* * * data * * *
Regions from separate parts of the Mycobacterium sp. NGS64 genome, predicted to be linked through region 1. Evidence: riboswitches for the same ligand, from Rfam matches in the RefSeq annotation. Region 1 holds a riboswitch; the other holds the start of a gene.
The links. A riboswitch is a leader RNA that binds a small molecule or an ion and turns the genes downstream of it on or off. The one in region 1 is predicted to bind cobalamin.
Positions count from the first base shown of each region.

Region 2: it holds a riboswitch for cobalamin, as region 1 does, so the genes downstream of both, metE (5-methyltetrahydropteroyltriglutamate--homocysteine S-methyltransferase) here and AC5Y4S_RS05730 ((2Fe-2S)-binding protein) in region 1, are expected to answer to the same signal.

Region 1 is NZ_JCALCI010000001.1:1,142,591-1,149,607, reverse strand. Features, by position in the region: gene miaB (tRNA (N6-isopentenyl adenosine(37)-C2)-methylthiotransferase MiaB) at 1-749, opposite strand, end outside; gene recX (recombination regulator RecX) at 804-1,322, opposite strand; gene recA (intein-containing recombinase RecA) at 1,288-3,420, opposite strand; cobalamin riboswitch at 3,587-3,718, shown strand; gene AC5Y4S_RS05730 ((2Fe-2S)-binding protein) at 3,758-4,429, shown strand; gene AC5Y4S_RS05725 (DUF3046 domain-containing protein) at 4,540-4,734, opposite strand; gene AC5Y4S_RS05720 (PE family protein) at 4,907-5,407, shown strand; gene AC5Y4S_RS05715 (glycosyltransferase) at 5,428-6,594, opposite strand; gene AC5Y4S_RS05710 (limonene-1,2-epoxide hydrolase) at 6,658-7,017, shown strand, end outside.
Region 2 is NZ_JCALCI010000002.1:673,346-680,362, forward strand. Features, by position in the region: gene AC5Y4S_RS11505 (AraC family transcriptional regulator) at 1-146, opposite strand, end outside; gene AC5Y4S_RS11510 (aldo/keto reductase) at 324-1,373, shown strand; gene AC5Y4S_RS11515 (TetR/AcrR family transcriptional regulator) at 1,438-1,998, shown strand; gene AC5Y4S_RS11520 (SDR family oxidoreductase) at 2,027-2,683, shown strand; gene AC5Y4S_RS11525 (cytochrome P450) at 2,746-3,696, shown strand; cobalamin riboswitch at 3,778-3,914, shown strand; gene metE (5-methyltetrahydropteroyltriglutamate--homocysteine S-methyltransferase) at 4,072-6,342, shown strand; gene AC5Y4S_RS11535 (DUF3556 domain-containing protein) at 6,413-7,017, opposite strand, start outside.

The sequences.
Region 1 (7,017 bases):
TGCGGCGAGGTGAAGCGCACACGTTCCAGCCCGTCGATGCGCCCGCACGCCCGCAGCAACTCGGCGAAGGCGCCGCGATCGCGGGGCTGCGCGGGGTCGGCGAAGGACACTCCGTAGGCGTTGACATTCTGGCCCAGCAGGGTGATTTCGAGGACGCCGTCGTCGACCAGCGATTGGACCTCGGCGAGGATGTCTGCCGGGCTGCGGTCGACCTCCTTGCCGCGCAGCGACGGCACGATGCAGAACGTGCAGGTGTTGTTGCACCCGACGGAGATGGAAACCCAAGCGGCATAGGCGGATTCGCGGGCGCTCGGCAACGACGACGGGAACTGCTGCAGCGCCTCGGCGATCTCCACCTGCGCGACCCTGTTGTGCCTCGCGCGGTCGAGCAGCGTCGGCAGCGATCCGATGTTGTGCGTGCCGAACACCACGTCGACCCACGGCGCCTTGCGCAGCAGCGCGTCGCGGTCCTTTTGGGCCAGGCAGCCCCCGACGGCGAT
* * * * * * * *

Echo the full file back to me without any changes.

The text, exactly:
Regions from separate parts of the Mycobacterium sp. NGS64 genome, predicted to be linked through region 1. Evidence: riboswitches for the same ligand, from Rfam matches in the RefSeq annotation. Region 1 holds a riboswitch; the other holds the start of a gene.
The links. A riboswitch is a leader RNA that binds a small molecule or an ion and turns the genes downstream of it on or off. The one in region 1 is predicted to bind cobalamin.
Positions count from the first base shown of each region.

Region 2: it holds a riboswitch for cobalamin, as region 1 does, so the genes downstream of both, metE (5-methyltetrahydropteroyltriglutamate--homocysteine S-methyltransferase) here and AC5Y4S_RS05730 ((2Fe-2S)-binding protein) in region 1, are expected to answer to the same signal.

Region 1 is NZ_JCALCI010000001.1:1,142,591-1,149,607, reverse strand. Features, by position in the region: gene miaB (tRNA (N6-isopentenyl adenosine(37)-C2)-methylthiotransferase MiaB) at 1-749, opposite strand, end outside; gene recX (recombination regulator RecX) at 804-1,322, opposite strand; gene recA (intein-containing recombinase RecA) at 1,288-3,420, opposite strand; cobalamin riboswitch at 3,587-3,718, shown strand; gene AC5Y4S_RS05730 ((2Fe-2S)-binding protein) at 3,758-4,429, shown strand; gene AC5Y4S_RS05725 (DUF3046 domain-containing protein) at 4,540-4,734, opposite strand; gene AC5Y4S_RS05720 (PE family protein) at 4,907-5,407, shown strand; gene AC5Y4S_RS05715 (glycosyltransferase) at 5,428-6,594, opposite strand; gene AC5Y4S_RS05710 (limonene-1,2-epoxide hydrolase) at 6,658-7,017, shown strand, end outside.
Region 2 is NZ_JCALCI010000002.1:673,346-680,362, forward strand. Features, by position in the region: gene AC5Y4S_RS11505 (AraC family transcriptional regulator) at 1-146, opposite strand, end outside; gene AC5Y4S_RS11510 (aldo/keto reductase) at 324-1,373, shown strand; gene AC5Y4S_RS11515 (TetR/AcrR family transcriptional regulator) at 1,438-1,998, shown strand; gene AC5Y4S_RS11520 (SDR family oxidoreductase) at 2,027-2,683, shown strand; gene AC5Y4S_RS11525 (cytochrome P450) at 2,746-3,696, shown strand; cobalamin riboswitch at 3,778-3,914, shown strand; gene metE (5-methyltetrahydropteroyltriglutamate--homocysteine S-methyltransferase) at 4,072-6,342, shown strand; gene AC5Y4S_RS11535 (DUF3556 domain-containing protein) at 6,413-7,017, opposite strand, start outside.

The sequences.
Region 1 (7,017 bases):
TGCGGCGAGGTGAAGCGCACACGTTCCAGCCCGTCGATGCGCCCGCACGCCCGCAGCAACTCGGCGAAGGCGCCGCGATCGCGGGGCTGCGCGGGGTCGGCGAAGGACACTCCGTAGGCGTTGACATTCTGGCCCAGCAGGGTGATTTCGAGGACGCCGTCGTCGACCAGCGATTGGACCTCGGCGAGGATGTCTGCCGGGCTGCGGTCGACCTCCTTGCCGCGCAGCGACGGCACGATGCAGAACGTGCAGGTGTTGTTGCACCCGACGGAGATGGAAACCCAAGCGGCATAGGCGGATTCGCGGGCGCTCGGCAACGACGACGGGAACTGCTGCAGCGCCTCGGCGATCTCCACCTGCGCGACCCTGTTGTGCCTCGCGCGGTCGAGCAGCGTCGGCAGCGATCCGATGTTGTGCGTGCCGAACACCACGTCGACCCACGGCGCCTTGCGCAGCAGCGCGTCGCGGTCCTTTTGGGCCAGGCAGCCCCCGACGGCGAT